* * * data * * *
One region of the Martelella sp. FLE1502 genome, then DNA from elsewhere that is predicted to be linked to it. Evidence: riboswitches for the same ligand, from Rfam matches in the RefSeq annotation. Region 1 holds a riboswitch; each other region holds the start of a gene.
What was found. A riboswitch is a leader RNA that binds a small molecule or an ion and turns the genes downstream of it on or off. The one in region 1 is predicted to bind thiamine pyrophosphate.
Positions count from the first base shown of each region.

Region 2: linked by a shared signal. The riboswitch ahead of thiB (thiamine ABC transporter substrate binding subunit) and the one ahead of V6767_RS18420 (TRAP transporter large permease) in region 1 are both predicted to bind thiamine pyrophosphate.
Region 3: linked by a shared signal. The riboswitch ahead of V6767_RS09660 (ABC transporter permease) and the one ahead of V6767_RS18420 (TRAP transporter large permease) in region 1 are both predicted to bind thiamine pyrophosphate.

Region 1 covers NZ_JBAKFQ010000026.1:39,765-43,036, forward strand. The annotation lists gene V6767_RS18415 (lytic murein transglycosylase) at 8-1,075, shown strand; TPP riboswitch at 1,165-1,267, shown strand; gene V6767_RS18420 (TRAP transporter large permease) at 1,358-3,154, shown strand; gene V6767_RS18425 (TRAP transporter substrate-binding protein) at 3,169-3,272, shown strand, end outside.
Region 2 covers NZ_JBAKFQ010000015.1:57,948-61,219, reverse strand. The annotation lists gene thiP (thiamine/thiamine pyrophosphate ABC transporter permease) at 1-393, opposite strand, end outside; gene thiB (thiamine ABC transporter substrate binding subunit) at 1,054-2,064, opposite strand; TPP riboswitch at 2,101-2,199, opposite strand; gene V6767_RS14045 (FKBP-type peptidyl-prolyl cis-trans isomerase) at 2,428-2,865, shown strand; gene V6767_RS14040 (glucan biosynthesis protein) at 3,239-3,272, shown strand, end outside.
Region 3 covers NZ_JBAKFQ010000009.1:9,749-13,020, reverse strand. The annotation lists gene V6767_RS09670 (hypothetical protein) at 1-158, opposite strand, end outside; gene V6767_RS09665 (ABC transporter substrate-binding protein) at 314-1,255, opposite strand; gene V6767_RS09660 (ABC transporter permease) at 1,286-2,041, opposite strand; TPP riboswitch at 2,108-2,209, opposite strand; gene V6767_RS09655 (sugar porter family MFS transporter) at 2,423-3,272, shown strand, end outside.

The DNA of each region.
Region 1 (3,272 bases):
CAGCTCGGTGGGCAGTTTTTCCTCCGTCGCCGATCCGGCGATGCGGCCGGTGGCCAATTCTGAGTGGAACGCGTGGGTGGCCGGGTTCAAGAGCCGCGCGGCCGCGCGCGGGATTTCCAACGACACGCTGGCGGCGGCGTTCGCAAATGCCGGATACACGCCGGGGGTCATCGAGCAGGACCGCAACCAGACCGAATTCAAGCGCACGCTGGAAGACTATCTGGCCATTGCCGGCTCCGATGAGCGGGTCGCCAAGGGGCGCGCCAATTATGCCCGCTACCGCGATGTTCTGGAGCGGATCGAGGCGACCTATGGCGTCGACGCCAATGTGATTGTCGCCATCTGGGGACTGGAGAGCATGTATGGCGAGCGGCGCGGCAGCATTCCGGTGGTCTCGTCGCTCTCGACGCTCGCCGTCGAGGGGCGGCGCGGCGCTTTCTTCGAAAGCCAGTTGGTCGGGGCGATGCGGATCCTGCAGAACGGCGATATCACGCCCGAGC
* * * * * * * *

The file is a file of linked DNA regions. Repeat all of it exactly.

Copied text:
One region of the Martelella sp. FLE1502 genome, then DNA from elsewhere that is predicted to be linked to it. Evidence: riboswitches for the same ligand, from Rfam matches in the RefSeq annotation. Region 1 holds a riboswitch; each other region holds the start of a gene.
What was found. A riboswitch is a leader RNA that binds a small molecule or an ion and turns the genes downstream of it on or off. The one in region 1 is predicted to bind thiamine pyrophosphate.
Positions count from the first base shown of each region.

Region 2: linked by a shared signal. The riboswitch ahead of thiB (thiamine ABC transporter substrate binding subunit) and the one ahead of V6767_RS18420 (TRAP transporter large permease) in region 1 are both predicted to bind thiamine pyrophosphate.
Region 3: linked by a shared signal. The riboswitch ahead of V6767_RS09660 (ABC transporter permease) and the one ahead of V6767_RS18420 (TRAP transporter large permease) in region 1 are both predicted to bind thiamine pyrophosphate.

Region 1 covers NZ_JBAKFQ010000026.1:39,765-43,036, forward strand. The annotation lists gene V6767_RS18415 (lytic murein transglycosylase) at 8-1,075, shown strand; TPP riboswitch at 1,165-1,267, shown strand; gene V6767_RS18420 (TRAP transporter large permease) at 1,358-3,154, shown strand; gene V6767_RS18425 (TRAP transporter substrate-binding protein) at 3,169-3,272, shown strand, end outside.
Region 2 covers NZ_JBAKFQ010000015.1:57,948-61,219, reverse strand. The annotation lists gene thiP (thiamine/thiamine pyrophosphate ABC transporter permease) at 1-393, opposite strand, end outside; gene thiB (thiamine ABC transporter substrate binding subunit) at 1,054-2,064, opposite strand; TPP riboswitch at 2,101-2,199, opposite strand; gene V6767_RS14045 (FKBP-type peptidyl-prolyl cis-trans isomerase) at 2,428-2,865, shown strand; gene V6767_RS14040 (glucan biosynthesis protein) at 3,239-3,272, shown strand, end outside.
Region 3 covers NZ_JBAKFQ010000009.1:9,749-13,020, reverse strand. The annotation lists gene V6767_RS09670 (hypothetical protein) at 1-158, opposite strand, end outside; gene V6767_RS09665 (ABC transporter substrate-binding protein) at 314-1,255, opposite strand; gene V6767_RS09660 (ABC transporter permease) at 1,286-2,041, opposite strand; TPP riboswitch at 2,108-2,209, opposite strand; gene V6767_RS09655 (sugar porter family MFS transporter) at 2,423-3,272, shown strand, end outside.

The DNA of each region.
Region 1 (3,272 bases):
CAGCTCGGTGGGCAGTTTTTCCTCCGTCGCCGATCCGGCGATGCGGCCGGTGGCCAATTCTGAGTGGAACGCGTGGGTGGCCGGGTTCAAGAGCCGCGCGGCCGCGCGCGGGATTTCCAACGACACGCTGGCGGCGGCGTTCGCAAATGCCGGATACACGCCGGGGGTCATCGAGCAGGACCGCAACCAGACCGAATTCAAGCGCACGCTGGAAGACTATCTGGCCATTGCCGGCTCCGATGAGCGGGTCGCCAAGGGGCGCGCCAATTATGCCCGCTACCGCGATGTTCTGGAGCGGATCGAGGCGACCTATGGCGTCGACGCCAATGTGATTGTCGCCATCTGGGGACTGGAGAGCATGTATGGCGAGCGGCGCGGCAGCATTCCGGTGGTCTCGTCGCTCTCGACGCTCGCCGTCGAGGGGCGGCGCGGCGCTTTCTTCGAAAGCCAGTTGGTCGGGGCGATGCGGATCCTGCAGAACGGCGATATCACGCCCGAGC